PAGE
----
The American electorate is changing.
You might have heard this change reflected in the words of President Clinton, Jeb Bush, and Julian Castro at their respective national conventions. Slipped in between the convention rhetoric about the American Dream and the economy, a new list of priorities emerged for both parties: College affordability, education reform, and youth unemployment are now bona fide platforms for politicians across the partisan spectrum.
Indeed, in 2012, politicians are scrambling to entice a new, critical voting bloc: the Millennials.
This growing cadre of young voters is becoming the new kingmaker in American politics. Today, 46 million Millennials are eligible to vote, accounting for 24% of the potential electorate. By most estimates, in less than two election cycles 52 million Millennials will vote each year. This emerging voter bloc could outweigh even the traditional paragon of voter strength, senior citizens, by seven million ballots this year. What is more, youth participation has been on the uptick for the past several election cycles--a trend that shows no signs of abating in November.
Pleasing the teenagers, college students, and young professionals of this generation--who rival the baby boomers in sheer numbers--is fast becoming a political necessity.
This year in particular, Millennials will prove decisive in crowning the next president. With five battleground states including Virginia, North Carolina, and Nevada possessing some of the youngest median populations in the union, Millennials will play a significant role in determining the already razor thin margin separating President Obama and Mitt Romney.
Moreover, a candidate's young supporters not only vote, but also provide the unquantifiable campaign lifeblood of energy and manpower. Young people staff field offices, volunteer, organize voter registration drives on college campuses, and vehemently argue their candidate of choice's case to family members and friends.
Young voters will surely have broad rippling effects throughout this election, but who are the Millennials and how will they vote?
Largely, the Millennials are progressive. According to polling, as Millennials come into voting maturity they are overwhelmingly Democratic and pro-government, even during the current recession. Millennials are unsatisfied with the status quo and want to address wealth inequality, climate change, marriage equality, immigration, and other systematic, broad-based issues.
For evidence, look no further than 2008. Millennials turned out in droves that November and fueled President Obama's historic drubbing of Senator John McCain. Out of the ashes of the previous administration came Senator Barack Obama, who represented a glimmering, reformist future in line with the Millennial worldview. And in turn, Obama's monopoly on the 18-29 year-old vote was resounding. Obama beat McCain by thirty-five points amongst Millennial voters who accounted for eight million of the ten million-vote margin dividing the candidates.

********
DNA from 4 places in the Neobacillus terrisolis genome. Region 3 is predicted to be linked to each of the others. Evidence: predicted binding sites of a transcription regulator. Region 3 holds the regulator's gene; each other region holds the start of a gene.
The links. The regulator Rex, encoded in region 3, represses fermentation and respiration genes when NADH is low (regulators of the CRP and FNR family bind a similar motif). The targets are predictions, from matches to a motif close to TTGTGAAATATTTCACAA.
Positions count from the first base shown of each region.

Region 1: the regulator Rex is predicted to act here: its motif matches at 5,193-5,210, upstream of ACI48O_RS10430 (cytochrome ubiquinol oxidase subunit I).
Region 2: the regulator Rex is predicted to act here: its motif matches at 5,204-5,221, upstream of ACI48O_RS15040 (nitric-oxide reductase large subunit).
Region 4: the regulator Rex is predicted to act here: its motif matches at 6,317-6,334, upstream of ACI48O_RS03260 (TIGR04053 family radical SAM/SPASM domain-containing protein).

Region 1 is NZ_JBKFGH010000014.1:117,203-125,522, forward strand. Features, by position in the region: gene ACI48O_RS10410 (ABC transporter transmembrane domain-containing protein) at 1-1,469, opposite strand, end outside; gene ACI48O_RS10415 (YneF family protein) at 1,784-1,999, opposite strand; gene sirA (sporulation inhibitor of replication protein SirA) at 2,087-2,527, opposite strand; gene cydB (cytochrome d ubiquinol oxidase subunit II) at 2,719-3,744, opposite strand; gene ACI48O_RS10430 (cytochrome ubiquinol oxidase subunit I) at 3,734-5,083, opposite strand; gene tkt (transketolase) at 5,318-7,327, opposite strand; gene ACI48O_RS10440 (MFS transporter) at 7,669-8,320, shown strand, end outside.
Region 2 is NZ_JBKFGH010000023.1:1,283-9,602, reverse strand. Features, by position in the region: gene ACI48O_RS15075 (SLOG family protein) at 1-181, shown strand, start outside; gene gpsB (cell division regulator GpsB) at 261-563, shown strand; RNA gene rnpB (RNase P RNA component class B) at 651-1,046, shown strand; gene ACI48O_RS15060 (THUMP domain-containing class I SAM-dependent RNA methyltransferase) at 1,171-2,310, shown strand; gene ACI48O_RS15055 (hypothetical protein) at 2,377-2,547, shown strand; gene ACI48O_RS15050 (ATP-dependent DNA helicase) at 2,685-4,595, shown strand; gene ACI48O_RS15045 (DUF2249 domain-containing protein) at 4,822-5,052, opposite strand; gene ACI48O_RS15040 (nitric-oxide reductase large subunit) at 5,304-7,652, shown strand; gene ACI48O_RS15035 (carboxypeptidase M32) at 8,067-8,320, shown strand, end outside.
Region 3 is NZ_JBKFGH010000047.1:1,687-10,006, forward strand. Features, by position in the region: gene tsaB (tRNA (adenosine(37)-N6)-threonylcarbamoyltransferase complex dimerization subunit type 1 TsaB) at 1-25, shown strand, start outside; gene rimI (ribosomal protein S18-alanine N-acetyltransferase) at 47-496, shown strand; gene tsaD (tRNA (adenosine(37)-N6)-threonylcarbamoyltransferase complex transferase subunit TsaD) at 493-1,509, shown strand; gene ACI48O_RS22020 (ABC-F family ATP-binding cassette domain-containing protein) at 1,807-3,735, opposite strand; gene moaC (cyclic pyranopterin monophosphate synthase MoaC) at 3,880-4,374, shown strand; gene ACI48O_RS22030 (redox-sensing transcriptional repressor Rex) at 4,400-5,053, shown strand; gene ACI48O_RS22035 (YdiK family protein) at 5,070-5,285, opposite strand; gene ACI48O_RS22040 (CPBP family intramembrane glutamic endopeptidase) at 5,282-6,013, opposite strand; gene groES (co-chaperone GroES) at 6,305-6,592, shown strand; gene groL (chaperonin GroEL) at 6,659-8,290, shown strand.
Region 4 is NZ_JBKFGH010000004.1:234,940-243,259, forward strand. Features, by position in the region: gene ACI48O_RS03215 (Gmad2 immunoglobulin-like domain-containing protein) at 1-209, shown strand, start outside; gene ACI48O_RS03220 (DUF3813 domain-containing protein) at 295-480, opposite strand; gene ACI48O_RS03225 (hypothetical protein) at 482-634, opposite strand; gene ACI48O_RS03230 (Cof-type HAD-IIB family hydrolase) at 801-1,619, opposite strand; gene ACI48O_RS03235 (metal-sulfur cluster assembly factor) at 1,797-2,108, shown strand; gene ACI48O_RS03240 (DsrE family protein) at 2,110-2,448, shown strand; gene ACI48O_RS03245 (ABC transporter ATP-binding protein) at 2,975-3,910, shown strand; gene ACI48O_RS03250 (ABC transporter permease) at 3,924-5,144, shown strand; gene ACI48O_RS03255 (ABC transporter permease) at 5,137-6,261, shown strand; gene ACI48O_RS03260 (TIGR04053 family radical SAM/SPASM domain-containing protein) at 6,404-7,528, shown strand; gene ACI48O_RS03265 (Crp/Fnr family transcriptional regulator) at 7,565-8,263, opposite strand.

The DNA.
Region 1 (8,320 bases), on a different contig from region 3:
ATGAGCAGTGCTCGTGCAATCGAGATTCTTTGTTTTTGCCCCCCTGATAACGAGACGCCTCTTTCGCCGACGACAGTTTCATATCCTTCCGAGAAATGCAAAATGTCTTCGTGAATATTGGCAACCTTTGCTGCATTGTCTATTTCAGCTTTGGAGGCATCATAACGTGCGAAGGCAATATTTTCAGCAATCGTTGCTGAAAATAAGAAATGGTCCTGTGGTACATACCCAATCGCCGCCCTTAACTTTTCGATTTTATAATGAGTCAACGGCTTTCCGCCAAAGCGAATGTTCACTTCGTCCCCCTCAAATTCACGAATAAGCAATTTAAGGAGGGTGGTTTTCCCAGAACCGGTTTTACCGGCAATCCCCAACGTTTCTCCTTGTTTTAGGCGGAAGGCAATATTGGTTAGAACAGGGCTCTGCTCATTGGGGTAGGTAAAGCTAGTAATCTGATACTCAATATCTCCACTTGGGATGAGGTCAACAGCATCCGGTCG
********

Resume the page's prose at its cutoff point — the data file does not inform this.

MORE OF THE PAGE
And while that new president smell from four years ago might have worn off, Obama's Millennial popularity has not waned. According to Tuft University, voters aged 18-29 prefer Obama by twelve points over Mitt Romney.
Despite dampened Democratic enthusiasm and high youth unemployment, Obama's profile amongst Millennials has remained intact because his record on their passion issues is strong. He has become this progressive generation's common denominator.
Millennials appreciate that the president managed to reform the credit card industry in 2009, extended family healthcare coverage for dependents until they turn twenty-six years old, passed financial reform, increased Pell Grant funding, and championed the recent student loan interest freeze compromise. By dint of his progressive reputation, Obama has cornered this burgeoning voter bloc.
Mitt Romney, on the other hand, faces an uphill battle in wooing this generation. As the G.O.P. wrestles with its ideological poles, the Republicans have become rebels without a Millennial cause. In fact, only twenty-seven percent of Millennials polled believed Romney understood youth issues.
While young voters could support tenants of neo-Republicanism--like deficit reduction--the prevailing rightwing dogma of political obstinacy and social orthodoxy continues to repel them. Republicans consistently find themselves opposing the Millennials in the austerity and budget debates, social equality issues, and the quest for political civility.
What successful politicians are realizing today is that a new America is evolving out of the ranks of this newly matured generation. Old platforms are falling by the wayside. As Millennials continue to grow and vote, it's time for both parties to adapt or become political afterthoughts.